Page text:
A listener asked, "Does New Hampshire actually have any signature foods?" The contentious consensus, covered by Word of Mouth, is traditional boiled dinner.
But for Foodstuffs, our regular look at food and food culture in New Hampshire, NHPR’s Christina Phillips offers her own suggestion, just in time for fall: Apple cider doughnuts.
Many popular New Hampshire foods have already been "claimed" by other states. Vermont's got maple syrup, Maine and lobster pretty much go hand in hand (or claw). So maybe New Hampshire's signature dish is more of a signature attitude: make something out of what you have in abundance. And in fall? That's apples.
Jessica Stephens, owner of Cider Bellies Doughnuts in Meredith, agreed.
"Apple is a New Hampshire thing," she said. "I mean, our weather is built for apple picking, and apple cider, and apple sauce. But apple cider doughnuts? I mean, it kind of brings everything together."
Stephens started Cider Bellies after she moved to New Hampshire from New York, and wanted a cider doughnut recipe all her own. Stephens' husband used to be the manager for Moulton Farms in Meredith, and pitched the idea to farm owner, John Moulton. Stephens said Moulton didn't want to create a cider doughnut, "but he said if I'm interested, I could do it."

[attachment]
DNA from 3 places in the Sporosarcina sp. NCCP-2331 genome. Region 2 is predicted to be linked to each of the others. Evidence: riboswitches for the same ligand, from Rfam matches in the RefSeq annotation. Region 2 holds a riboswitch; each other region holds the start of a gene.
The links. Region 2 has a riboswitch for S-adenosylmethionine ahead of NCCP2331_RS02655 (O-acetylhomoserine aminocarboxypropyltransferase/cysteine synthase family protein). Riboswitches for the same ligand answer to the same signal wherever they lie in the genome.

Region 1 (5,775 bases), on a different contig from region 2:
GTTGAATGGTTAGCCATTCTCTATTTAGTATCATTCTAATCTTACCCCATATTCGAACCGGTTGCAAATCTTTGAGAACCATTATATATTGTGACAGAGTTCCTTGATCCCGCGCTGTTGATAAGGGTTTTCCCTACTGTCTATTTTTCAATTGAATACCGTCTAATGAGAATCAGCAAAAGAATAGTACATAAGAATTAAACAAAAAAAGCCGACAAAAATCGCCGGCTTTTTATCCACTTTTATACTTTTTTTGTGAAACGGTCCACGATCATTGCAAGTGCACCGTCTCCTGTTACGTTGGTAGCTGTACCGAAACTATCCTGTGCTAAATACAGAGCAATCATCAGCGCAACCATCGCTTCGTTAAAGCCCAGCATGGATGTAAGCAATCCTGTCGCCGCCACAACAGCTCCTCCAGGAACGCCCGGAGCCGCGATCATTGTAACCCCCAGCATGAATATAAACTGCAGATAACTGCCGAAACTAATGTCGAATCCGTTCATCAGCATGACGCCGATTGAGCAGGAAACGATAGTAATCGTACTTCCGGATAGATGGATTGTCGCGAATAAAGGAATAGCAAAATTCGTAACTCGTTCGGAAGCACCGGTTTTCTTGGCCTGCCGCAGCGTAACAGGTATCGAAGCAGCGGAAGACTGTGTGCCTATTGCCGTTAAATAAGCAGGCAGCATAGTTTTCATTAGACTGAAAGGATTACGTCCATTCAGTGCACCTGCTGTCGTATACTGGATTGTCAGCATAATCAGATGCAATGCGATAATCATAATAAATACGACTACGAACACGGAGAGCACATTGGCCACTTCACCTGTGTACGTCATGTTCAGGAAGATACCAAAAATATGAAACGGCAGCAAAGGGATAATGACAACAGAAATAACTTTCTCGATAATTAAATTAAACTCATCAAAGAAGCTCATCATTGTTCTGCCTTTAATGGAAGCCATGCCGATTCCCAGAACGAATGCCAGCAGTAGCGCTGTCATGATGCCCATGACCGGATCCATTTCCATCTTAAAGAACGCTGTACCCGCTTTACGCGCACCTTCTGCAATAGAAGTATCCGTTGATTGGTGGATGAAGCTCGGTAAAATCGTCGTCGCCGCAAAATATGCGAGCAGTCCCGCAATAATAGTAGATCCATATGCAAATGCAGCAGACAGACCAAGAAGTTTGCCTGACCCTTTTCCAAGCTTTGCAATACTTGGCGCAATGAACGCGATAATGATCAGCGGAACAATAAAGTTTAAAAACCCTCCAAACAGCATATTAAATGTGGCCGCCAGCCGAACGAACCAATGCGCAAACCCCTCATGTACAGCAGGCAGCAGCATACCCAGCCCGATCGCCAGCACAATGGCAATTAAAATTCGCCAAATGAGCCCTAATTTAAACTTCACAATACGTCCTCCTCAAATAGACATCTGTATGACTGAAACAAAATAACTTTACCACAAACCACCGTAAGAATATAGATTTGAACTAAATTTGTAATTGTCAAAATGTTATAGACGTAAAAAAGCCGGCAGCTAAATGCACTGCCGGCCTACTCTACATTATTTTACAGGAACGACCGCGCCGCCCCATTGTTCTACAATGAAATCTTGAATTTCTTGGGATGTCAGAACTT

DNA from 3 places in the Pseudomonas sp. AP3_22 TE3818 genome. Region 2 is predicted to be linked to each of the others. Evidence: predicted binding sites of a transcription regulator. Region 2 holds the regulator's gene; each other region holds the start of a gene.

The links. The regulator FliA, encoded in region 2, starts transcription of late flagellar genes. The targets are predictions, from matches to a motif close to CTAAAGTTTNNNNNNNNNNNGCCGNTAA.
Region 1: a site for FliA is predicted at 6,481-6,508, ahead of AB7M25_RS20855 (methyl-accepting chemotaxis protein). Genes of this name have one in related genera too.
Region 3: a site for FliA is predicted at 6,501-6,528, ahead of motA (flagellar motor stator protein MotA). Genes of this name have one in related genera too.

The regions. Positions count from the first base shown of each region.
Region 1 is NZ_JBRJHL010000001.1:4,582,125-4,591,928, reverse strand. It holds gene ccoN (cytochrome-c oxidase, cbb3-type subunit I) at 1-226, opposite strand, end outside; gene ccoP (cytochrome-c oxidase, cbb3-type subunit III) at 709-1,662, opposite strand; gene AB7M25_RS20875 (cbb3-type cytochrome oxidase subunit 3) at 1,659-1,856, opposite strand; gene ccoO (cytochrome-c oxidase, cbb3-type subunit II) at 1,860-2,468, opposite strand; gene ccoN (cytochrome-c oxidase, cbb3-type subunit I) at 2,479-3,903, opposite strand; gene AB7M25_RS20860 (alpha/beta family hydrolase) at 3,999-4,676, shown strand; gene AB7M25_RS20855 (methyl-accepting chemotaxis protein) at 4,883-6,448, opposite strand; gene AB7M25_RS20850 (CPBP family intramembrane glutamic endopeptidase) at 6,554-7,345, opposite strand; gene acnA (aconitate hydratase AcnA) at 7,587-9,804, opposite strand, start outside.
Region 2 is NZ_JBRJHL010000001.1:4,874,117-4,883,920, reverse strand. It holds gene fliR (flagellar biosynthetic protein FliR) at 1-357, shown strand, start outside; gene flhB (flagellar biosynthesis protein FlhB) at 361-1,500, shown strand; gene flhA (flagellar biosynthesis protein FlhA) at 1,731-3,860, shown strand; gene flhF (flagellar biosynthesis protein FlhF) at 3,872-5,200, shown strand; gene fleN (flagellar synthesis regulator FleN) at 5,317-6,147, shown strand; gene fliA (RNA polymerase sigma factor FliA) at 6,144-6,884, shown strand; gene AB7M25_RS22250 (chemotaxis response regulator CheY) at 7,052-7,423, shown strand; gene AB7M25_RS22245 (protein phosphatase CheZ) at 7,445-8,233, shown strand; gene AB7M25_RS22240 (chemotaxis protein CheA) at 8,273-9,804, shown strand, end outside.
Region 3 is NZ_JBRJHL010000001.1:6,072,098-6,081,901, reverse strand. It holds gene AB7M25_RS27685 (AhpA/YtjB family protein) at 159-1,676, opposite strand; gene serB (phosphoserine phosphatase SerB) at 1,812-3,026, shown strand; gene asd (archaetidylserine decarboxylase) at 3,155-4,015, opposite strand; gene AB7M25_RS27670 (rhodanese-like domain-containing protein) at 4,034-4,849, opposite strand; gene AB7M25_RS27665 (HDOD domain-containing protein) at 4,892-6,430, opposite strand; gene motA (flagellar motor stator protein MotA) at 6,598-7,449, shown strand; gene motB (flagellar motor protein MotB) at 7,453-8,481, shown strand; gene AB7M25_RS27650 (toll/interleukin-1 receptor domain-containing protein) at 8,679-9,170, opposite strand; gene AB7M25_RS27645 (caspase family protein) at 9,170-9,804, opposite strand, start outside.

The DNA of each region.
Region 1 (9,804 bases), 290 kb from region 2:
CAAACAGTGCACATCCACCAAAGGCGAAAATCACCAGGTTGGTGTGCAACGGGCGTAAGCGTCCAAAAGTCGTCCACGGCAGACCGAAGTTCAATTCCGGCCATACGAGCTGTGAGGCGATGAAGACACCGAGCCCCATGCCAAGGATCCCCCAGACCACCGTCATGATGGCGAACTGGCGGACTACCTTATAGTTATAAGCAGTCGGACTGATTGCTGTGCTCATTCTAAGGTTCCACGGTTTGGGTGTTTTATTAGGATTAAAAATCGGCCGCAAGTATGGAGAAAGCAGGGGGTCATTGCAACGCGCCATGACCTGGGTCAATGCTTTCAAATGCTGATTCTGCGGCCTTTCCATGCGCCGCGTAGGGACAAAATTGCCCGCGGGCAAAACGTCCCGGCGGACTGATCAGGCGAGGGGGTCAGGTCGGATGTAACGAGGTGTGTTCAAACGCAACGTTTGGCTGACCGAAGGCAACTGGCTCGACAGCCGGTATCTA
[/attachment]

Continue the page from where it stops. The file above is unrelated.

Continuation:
Stephens spent a few months perfecting the recipe, and then they were in business. Cider Bellies operates from a small building on the Moulton Farms property, and also has a truck at the Hooksett Welcome Center on 1-93.
"The apple cider is locally sourced," Stephens said. "We work with different orchards within New Hampshire, and we bring it in throughout the year."
Earlier this year, Cider Bellies represented New Hampshire in Washington, D.C., for the Made-In-America Showcase, where they got to make their doughnuts in the White House kitchen.
Stephens said cider doughnuts are a natural ambassador for the Granite State. "It's not that Southern comfort food, but it's the warm sugary food. A doughnut is fattening and sweet and it's a delectable treat."
After a hot hike up one of New Hampshire's 4,000-footers, a cold day on the slopes, or a fall trip to look at the foliage, that sweet, fattening cider doughnut might be just what you need.